It is possible to buy selected pairs of’breeding fish’. This does not mean that they are on the point of spawning. Simply that they are guaranteed to be a male and a female, sexually mature and capable of breeding if the conditions are favourable. All that means, for the goldfish and its varieties, is a nourishing diet, -a well-planted pool, and warm summer temperatures. Orfe breed much less readily.
Unless you are impatient for quick results, the purchase of breeding pairs is not essential. Any mixture of small fish is almost bound to include both sexes and they reach sexual maturity very rapidly.
You will soon be aware when this has happened beeause you will see individual fish being nudged and chivvied by others. This apparently unkind treatment is the necessary attention of males to a female ripe for spawning and you will not be doing her a favour if you separate them. Thick plant growth in shallow water is the favourite situation for the deposit of eggs, and small planting containers filled with SOP and placed on the marginal shelf provide ideal conditions.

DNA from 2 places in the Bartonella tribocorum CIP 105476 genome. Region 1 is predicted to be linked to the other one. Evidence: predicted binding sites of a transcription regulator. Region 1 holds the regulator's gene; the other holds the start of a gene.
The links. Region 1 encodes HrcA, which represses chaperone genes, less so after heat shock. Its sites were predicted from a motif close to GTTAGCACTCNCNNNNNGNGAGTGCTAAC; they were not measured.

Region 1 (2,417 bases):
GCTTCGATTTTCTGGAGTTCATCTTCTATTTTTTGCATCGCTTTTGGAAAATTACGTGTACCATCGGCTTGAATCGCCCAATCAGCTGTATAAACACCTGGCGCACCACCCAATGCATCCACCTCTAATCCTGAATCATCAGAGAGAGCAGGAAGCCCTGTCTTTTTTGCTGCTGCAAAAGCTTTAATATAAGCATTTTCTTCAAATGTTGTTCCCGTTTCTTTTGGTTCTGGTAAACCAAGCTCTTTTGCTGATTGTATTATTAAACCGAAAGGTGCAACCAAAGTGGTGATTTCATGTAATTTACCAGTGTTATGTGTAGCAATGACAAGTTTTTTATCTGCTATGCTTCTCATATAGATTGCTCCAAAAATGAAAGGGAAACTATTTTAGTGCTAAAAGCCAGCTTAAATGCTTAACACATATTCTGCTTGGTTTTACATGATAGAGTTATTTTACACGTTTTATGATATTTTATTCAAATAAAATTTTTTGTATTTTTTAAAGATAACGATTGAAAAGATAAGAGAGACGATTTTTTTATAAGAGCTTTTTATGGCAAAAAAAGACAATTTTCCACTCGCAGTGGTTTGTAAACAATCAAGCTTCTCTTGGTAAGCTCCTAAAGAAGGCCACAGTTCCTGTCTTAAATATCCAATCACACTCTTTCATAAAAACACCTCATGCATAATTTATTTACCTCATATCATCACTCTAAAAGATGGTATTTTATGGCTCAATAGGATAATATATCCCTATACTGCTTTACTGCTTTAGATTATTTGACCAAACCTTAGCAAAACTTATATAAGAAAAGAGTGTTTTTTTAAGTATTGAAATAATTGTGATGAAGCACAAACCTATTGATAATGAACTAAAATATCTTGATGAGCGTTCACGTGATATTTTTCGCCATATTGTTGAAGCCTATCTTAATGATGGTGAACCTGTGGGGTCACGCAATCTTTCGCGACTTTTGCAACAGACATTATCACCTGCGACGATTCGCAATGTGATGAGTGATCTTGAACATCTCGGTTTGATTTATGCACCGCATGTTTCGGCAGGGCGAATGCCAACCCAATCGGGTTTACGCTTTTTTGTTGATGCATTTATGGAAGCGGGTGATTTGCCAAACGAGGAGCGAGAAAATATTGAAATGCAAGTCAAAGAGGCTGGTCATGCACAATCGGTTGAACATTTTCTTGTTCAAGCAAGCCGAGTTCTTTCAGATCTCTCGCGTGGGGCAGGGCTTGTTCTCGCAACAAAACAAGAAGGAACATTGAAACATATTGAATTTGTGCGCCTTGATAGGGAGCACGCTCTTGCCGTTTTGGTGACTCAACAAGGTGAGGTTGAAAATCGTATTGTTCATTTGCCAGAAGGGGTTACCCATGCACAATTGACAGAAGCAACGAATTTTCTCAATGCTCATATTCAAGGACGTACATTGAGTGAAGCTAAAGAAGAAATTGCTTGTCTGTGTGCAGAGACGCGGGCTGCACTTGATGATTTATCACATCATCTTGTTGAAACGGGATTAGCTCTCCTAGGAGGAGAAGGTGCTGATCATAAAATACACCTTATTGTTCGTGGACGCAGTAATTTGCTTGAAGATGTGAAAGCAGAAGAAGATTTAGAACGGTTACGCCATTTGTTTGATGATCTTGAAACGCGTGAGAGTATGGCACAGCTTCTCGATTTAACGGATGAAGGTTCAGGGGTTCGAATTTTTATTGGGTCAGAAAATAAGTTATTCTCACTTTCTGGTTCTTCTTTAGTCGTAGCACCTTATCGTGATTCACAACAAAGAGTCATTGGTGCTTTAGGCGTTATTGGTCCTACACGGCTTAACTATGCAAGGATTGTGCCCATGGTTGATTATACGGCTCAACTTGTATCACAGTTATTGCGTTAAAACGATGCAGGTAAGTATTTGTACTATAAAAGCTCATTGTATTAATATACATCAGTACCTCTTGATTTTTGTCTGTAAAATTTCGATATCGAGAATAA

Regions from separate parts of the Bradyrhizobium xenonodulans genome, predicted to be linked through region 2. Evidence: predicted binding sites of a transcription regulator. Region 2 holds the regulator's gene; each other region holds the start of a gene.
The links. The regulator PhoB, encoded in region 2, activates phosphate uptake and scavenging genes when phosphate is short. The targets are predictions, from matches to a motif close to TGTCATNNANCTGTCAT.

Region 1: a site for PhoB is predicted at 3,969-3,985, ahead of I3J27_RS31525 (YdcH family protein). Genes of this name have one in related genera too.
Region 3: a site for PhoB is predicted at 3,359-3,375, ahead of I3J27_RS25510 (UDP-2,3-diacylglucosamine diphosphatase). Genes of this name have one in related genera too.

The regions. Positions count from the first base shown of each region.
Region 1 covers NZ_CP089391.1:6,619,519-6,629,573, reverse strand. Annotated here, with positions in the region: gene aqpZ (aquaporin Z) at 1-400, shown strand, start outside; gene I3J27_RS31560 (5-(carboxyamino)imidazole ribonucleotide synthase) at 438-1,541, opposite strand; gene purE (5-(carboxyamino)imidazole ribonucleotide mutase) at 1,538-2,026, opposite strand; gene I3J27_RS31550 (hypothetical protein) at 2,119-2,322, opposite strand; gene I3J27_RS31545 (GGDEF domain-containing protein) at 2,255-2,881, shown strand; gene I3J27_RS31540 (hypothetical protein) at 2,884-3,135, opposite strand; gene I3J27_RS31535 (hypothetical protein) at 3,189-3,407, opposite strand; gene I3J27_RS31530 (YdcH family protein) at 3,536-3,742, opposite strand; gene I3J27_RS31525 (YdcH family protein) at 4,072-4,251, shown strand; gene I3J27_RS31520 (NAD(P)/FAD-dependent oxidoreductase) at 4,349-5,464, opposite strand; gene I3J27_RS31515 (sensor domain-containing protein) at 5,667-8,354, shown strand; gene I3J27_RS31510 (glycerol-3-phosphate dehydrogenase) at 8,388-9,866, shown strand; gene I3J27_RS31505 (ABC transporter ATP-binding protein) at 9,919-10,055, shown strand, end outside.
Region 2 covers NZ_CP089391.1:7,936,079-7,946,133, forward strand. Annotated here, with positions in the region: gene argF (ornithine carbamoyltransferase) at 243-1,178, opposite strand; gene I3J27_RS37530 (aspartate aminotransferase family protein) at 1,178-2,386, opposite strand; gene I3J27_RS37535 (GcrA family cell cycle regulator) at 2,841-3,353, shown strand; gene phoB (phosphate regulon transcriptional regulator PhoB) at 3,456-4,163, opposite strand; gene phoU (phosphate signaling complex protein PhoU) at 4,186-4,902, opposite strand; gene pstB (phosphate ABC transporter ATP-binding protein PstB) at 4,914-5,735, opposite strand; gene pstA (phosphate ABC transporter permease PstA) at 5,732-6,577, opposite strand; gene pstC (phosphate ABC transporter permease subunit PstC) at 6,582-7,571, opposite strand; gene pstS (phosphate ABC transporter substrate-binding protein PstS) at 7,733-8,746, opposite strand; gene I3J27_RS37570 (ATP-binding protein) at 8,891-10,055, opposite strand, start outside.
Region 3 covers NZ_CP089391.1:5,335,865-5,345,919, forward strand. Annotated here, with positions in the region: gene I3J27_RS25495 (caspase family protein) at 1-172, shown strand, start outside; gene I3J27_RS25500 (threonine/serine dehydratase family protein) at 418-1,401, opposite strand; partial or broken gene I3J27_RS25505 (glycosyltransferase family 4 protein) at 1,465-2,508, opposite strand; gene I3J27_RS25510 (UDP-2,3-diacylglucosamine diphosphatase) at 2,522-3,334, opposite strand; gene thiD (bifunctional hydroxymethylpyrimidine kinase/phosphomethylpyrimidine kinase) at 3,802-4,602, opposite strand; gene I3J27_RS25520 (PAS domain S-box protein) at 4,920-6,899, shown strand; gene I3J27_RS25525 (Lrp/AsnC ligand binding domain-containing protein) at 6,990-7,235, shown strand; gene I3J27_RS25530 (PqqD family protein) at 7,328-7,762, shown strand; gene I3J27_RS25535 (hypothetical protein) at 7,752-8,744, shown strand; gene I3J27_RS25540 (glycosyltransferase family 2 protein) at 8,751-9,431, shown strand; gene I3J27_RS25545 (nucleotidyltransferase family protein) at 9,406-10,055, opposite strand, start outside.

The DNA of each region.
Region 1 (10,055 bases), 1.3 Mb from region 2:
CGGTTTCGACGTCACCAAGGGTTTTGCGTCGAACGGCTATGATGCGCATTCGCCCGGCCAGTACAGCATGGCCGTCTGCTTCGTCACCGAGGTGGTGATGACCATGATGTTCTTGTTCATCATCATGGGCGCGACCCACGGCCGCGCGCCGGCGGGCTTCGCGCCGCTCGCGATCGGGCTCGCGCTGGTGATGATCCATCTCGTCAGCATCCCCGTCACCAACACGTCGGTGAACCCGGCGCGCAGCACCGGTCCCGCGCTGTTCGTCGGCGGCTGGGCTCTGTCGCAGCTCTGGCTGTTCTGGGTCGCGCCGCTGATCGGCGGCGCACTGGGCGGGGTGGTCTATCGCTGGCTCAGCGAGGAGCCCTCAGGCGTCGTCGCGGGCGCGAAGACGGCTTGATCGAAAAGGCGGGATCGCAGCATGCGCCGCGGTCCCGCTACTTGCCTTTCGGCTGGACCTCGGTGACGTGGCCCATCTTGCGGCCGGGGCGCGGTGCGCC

Collecting the spawn and rearing the fry separately is all very well if you are a dedicated and knowledgeable fish fancier; novices are not advised to try it. After all, if you reared two thousand young fish, what on earth would you do with them? Most pool owners will be satisfied to let nature take its course, which means the loss of many fry eaten by newts and other fish, and the survival of enough to stock the pool to the limit in the fullness of time.
The fry are so skilful at hiding in corners and among plant growth that it is usually some months. Even a full year, before their existence is noticed. They will be very slender but already bright with goldfish red or the mottled coloration of shubunkins. And some, almost certainly, will be a dull bronze. All the goldfish varieties have been developed by centuries of selective breeding from coloured sports of an originally bronzy species. In every generation there is likely to be a percentage of throwbacks to the dull-coloured ancestor, so the uncoloured fry need watching. It is quite possible for them to develop colour during their first two seasons. If they have not done so by the time they are 3 in. long they must be ruthlessly weeded out so that they cannot grow to breeding size and produce more and more uncoloured progeny.